An example of an investigatory project in science is using a thermometer to measure the air temperature of different places. The investigator starts by going in the shade of a tree, holding a thermometer 4 feet from the ground and recording the reading on a piece of paper. Next, the thermometer is held 1 foot from the ground while still in the shade.
The investigator then steps out of the shade and into direct sunlight. Here, the readings are different. Windy day temperatures may also be recorded. This investigation helps students to understand the different factors that affect air temperature.
Another example of an investigatory project is making soap out of guava leaves. A person may be looking for a solution for people living in remote areas without access to soap. The problem pushes a science student to seek real solutions from locally available materials. This project creates soap from a mixture of sodium hydroxide and guava leaf extract. The soap produced from the procedure can be used for washing and bathing.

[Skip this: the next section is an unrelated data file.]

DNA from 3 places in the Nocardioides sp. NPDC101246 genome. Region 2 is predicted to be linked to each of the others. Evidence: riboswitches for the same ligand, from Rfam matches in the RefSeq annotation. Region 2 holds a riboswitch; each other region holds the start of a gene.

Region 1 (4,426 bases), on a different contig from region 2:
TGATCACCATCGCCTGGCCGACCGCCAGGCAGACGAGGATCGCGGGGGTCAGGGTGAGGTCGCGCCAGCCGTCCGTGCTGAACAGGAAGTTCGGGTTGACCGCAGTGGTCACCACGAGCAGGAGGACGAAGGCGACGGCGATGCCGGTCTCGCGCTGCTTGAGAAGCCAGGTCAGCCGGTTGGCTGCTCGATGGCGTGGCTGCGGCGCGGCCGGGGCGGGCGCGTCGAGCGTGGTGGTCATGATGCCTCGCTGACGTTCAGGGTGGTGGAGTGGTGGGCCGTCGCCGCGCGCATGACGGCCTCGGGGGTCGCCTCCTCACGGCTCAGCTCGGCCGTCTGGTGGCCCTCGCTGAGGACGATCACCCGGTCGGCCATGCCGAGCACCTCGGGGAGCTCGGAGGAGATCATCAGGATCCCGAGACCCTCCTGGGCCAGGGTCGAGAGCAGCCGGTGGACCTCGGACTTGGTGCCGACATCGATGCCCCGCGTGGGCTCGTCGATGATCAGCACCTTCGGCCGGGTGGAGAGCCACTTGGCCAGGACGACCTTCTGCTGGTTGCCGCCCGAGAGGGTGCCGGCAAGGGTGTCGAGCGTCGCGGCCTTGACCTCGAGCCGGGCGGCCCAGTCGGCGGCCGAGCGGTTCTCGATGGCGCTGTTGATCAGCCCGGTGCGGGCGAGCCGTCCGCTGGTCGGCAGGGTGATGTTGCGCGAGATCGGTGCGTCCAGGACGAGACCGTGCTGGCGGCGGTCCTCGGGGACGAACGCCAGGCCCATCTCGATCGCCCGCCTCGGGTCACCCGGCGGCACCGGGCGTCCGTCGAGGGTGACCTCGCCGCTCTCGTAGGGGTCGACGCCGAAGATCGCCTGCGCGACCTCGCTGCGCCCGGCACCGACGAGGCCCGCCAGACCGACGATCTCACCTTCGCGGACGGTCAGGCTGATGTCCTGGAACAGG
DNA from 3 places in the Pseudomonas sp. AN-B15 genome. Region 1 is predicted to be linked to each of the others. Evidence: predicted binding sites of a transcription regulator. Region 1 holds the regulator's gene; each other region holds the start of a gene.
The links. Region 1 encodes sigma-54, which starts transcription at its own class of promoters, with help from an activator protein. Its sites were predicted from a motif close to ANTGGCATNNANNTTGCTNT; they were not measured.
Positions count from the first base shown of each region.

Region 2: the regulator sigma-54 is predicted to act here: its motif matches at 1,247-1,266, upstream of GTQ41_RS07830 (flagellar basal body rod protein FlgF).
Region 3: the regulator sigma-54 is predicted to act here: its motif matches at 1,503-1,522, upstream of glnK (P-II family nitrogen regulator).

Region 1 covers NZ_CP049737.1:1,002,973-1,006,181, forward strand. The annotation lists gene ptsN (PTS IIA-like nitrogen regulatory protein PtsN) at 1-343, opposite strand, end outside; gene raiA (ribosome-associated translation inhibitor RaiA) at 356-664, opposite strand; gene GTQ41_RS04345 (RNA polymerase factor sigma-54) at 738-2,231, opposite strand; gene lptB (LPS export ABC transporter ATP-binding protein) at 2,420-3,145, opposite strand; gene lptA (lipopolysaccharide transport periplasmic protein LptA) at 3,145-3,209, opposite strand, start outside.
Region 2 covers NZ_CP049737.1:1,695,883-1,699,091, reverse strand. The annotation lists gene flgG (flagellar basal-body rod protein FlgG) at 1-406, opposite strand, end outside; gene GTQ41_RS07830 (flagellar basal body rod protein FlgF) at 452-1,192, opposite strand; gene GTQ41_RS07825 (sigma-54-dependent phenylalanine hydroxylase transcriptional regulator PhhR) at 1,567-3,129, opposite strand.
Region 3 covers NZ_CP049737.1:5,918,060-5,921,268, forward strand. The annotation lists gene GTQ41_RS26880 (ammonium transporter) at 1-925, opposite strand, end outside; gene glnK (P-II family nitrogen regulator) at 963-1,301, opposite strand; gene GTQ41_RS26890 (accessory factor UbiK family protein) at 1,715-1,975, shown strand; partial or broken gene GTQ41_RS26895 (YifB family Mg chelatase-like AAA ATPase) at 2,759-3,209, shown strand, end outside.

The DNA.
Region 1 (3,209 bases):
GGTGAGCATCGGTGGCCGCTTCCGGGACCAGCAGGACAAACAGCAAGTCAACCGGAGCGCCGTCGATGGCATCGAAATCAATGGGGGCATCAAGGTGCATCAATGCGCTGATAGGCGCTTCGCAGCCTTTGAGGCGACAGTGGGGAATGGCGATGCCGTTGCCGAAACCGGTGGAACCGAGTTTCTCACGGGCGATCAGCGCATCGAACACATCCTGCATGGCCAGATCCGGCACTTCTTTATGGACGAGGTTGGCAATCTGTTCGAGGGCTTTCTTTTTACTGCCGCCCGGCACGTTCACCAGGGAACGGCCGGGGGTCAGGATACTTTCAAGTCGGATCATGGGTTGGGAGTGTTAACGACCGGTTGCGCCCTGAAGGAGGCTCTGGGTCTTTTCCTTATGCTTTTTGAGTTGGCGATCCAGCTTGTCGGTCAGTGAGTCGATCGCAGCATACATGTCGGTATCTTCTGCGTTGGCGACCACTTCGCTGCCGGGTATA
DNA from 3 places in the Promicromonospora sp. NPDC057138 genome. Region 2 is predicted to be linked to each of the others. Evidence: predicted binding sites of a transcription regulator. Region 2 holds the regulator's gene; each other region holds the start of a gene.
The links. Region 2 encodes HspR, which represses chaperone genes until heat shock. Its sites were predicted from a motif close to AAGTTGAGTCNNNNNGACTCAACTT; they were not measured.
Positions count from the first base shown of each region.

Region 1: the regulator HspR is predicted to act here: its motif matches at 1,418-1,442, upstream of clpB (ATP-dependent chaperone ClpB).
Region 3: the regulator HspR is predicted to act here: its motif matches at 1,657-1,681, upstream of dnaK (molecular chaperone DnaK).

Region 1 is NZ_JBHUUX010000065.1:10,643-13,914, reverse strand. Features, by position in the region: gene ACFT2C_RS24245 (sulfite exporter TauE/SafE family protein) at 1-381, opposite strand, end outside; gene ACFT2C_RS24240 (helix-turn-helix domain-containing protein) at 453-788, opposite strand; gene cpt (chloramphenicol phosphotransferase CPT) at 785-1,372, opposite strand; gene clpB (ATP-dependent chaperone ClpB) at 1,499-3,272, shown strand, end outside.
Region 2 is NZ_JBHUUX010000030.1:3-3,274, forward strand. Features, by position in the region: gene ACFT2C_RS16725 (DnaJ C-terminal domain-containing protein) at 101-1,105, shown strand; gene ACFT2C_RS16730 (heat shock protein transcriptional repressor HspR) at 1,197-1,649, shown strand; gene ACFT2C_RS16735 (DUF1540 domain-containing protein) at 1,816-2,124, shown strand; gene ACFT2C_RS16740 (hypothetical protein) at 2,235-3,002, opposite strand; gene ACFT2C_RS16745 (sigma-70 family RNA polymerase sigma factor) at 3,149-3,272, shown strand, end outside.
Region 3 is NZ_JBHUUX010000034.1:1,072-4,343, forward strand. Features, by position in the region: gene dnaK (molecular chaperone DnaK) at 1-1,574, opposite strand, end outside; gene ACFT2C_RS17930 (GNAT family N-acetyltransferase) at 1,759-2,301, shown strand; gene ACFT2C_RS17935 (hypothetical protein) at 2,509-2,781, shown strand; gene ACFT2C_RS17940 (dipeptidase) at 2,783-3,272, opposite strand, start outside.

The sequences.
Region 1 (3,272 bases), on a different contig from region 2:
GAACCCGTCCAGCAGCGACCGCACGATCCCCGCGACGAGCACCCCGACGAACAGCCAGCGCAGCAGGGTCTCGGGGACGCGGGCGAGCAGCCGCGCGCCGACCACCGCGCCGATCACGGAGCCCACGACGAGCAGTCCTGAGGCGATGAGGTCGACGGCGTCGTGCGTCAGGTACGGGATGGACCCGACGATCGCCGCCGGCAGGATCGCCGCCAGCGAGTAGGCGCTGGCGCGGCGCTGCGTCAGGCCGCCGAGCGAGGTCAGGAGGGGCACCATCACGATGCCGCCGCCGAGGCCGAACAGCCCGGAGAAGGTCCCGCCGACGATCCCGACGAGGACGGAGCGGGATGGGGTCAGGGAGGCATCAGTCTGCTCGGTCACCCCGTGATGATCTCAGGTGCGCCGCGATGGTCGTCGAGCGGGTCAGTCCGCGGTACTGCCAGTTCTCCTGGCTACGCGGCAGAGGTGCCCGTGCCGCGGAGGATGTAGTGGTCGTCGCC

Investigatory projects are scientific assignments that students conduct to seek an appropriate solution to a problem. Before embarking on the study, a hypothesis should be formulated on what the study’s outcome would be. However, the expected outcome may not always be witnessed.